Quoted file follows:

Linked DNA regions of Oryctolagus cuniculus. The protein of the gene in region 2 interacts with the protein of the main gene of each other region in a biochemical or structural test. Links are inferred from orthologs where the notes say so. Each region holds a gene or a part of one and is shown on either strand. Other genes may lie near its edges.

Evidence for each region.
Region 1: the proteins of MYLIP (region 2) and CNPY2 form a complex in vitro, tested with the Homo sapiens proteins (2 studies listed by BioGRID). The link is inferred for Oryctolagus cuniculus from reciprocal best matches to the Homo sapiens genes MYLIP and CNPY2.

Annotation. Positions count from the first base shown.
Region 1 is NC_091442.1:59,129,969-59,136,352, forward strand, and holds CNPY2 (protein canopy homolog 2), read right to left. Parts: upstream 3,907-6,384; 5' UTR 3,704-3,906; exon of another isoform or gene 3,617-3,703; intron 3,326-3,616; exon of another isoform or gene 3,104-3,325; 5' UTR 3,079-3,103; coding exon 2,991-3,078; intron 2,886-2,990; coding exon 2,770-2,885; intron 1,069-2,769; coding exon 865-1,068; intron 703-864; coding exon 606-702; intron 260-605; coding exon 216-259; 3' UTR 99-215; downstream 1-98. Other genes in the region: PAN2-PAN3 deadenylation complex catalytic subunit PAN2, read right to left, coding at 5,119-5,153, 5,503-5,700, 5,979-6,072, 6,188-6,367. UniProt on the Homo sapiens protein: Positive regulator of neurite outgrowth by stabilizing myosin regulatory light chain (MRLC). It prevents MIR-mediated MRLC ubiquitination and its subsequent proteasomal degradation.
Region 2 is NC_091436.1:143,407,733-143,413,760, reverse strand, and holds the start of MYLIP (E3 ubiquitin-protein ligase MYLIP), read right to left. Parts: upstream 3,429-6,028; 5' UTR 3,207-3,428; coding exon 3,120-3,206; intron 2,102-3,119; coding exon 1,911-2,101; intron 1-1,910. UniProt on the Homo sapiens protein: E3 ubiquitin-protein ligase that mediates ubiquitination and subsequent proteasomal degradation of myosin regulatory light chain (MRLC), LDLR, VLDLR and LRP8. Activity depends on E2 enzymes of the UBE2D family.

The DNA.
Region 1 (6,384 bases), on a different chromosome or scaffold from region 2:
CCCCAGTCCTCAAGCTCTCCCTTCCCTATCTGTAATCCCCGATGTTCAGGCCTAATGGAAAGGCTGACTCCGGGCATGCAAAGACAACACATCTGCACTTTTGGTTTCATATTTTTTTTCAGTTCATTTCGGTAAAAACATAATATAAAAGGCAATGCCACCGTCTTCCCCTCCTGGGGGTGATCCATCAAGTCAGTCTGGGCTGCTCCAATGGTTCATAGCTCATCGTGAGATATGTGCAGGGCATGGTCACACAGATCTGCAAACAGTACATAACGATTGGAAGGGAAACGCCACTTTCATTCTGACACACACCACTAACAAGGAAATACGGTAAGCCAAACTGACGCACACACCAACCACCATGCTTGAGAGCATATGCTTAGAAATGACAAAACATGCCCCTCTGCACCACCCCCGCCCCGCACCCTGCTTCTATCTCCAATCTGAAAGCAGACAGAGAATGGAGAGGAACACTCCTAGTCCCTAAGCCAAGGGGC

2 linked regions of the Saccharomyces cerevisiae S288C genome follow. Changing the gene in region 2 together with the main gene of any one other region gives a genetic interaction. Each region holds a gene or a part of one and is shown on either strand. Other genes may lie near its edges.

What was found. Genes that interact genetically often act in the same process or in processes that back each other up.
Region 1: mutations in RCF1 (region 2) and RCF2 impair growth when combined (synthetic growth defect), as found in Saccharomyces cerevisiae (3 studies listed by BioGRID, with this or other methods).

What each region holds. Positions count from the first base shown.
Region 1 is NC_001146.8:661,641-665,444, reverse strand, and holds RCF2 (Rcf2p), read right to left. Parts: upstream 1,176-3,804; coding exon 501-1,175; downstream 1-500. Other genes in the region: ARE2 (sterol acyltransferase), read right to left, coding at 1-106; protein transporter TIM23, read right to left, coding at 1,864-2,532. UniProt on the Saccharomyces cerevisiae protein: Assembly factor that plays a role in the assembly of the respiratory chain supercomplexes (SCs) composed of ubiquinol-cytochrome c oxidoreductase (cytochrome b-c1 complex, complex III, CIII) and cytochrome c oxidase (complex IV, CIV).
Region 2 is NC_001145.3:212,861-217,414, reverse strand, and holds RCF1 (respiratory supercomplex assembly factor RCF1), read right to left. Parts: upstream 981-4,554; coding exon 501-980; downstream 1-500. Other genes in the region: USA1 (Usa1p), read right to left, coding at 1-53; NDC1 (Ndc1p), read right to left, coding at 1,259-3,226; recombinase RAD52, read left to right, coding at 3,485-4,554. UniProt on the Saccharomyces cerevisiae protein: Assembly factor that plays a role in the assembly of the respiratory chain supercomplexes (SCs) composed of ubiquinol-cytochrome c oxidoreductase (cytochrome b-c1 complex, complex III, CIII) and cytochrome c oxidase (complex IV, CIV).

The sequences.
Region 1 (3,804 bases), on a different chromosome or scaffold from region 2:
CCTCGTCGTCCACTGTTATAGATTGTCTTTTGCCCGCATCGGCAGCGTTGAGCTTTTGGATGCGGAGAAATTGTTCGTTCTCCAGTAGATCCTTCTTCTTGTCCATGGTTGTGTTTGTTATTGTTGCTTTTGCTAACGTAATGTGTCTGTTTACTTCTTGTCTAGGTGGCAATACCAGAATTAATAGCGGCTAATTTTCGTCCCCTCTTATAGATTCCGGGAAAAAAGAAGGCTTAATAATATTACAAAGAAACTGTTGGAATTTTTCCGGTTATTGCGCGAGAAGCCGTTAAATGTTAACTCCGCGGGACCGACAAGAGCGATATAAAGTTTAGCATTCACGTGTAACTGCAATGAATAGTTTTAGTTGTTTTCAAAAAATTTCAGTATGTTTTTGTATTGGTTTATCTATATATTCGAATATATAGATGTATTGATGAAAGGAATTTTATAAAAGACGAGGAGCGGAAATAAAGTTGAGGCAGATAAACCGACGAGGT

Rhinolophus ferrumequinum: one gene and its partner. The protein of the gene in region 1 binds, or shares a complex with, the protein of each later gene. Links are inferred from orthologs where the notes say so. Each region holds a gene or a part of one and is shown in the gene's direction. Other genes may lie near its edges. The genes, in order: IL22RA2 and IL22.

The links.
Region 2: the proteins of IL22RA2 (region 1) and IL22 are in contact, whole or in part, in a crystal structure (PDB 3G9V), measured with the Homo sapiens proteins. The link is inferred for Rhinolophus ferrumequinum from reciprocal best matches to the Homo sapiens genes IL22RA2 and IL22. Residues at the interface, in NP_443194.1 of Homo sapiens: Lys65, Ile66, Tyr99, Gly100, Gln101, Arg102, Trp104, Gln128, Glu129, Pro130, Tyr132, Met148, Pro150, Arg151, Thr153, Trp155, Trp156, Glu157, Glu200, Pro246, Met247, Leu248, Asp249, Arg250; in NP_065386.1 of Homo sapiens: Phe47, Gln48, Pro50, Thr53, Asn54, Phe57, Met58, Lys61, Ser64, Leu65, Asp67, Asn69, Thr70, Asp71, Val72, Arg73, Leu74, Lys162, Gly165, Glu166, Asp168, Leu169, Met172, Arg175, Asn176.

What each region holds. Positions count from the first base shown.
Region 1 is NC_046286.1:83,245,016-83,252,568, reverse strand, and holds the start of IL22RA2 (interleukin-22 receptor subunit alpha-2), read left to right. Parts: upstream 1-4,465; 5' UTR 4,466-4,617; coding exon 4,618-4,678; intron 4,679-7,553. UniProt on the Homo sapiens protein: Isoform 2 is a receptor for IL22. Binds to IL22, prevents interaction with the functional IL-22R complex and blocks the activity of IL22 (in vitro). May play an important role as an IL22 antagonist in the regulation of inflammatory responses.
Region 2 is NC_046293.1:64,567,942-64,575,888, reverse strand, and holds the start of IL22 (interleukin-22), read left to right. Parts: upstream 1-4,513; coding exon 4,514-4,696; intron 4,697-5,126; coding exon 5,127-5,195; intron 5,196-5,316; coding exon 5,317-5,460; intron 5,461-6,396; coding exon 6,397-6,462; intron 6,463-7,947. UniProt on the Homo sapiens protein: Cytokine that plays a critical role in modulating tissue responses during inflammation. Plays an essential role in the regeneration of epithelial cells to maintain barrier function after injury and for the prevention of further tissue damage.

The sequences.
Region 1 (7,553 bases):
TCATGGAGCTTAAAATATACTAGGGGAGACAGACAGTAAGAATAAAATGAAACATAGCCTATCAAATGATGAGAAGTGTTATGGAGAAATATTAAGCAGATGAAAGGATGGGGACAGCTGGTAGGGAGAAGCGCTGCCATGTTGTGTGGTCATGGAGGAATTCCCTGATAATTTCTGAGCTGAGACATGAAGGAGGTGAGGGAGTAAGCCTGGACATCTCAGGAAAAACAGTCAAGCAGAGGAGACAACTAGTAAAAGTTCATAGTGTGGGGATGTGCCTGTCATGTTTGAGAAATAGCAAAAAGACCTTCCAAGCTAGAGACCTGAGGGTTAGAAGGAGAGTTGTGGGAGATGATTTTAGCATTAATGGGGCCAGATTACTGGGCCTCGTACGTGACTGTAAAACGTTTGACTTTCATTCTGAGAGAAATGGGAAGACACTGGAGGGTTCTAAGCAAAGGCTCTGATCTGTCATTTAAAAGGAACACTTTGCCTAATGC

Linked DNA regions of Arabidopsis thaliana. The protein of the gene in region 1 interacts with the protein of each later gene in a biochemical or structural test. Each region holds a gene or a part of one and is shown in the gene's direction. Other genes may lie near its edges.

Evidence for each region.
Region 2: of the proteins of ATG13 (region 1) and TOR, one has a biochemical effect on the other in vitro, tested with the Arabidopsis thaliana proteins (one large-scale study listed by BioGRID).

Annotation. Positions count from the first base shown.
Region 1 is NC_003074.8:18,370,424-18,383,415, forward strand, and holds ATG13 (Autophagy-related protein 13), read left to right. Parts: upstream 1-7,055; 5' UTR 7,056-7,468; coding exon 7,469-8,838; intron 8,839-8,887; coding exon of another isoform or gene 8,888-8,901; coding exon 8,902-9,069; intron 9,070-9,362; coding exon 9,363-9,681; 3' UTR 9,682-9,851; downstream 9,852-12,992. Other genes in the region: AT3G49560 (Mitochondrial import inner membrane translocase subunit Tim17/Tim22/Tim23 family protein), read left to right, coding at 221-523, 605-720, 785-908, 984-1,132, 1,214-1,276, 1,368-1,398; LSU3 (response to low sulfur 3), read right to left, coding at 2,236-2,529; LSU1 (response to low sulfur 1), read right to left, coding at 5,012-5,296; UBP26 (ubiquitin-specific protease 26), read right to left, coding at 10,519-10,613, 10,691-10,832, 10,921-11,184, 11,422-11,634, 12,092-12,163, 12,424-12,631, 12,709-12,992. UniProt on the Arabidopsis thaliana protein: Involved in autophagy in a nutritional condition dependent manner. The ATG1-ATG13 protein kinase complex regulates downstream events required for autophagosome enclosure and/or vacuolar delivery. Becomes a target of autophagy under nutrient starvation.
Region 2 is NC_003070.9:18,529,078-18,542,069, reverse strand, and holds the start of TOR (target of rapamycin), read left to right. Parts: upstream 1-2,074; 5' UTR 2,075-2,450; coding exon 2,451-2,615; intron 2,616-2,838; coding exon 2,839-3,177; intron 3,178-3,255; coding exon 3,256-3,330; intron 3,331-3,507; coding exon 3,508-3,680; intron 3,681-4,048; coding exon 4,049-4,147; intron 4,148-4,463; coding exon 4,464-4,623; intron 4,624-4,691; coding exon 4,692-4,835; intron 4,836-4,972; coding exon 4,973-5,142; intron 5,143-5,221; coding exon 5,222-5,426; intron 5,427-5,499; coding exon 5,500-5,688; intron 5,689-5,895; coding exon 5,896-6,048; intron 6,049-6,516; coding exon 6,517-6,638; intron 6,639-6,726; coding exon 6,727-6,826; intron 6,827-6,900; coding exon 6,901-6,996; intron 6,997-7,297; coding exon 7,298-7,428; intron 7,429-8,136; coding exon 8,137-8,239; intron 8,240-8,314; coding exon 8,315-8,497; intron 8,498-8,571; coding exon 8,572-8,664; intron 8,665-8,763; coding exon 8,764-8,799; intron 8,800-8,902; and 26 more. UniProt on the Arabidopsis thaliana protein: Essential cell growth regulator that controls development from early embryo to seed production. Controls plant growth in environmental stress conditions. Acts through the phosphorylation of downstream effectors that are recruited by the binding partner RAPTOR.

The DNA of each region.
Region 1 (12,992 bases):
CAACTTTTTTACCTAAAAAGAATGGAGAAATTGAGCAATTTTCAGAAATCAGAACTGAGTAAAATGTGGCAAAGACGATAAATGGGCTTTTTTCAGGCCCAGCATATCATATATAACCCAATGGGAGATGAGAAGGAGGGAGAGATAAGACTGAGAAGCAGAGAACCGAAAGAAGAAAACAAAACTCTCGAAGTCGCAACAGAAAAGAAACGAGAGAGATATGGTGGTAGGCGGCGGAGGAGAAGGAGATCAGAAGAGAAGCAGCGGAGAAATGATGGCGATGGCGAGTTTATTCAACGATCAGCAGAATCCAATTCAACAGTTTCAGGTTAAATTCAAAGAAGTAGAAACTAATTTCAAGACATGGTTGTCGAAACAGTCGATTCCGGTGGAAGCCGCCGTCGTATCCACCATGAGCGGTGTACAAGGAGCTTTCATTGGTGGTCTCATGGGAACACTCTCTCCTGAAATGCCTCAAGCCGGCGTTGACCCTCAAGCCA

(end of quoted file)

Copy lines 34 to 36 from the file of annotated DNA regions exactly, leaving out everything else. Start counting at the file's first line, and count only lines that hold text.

The DNA of each region.
Region 1 (12,992 bases):
CAACTTTTTTACCTAAAAAGAATGGAGAAATTGAGCAATTTTCAGAAATCAGAACTGAGTAAAATGTGGCAAAGACGATAAATGGGCTTTTTTCAGGCCCAGCATATCATATATAACCCAATGGGAGATGAGAAGGAGGGAGAGATAAGACTGAGAAGCAGAGAACCGAAAGAAGAAAACAAAACTCTCGAAGTCGCAACAGAAAAGAAACGAGAGAGATATGGTGGTAGGCGGCGGAGGAGAAGGAGATCAGAAGAGAAGCAGCGGAGAAATGATGGCGATGGCGAGTTTATTCAACGATCAGCAGAATCCAATTCAACAGTTTCAGGTTAAATTCAAAGAAGTAGAAACTAATTTCAAGACATGGTTGTCGAAACAGTCGATTCCGGTGGAAGCCGCCGTCGTATCCACCATGAGCGGTGTACAAGGAGCTTTCATTGGTGGTCTCATGGGAACACTCTCTCCTGAAATGCCTCAAGCCGGCGTTGACCCTCAAGCCA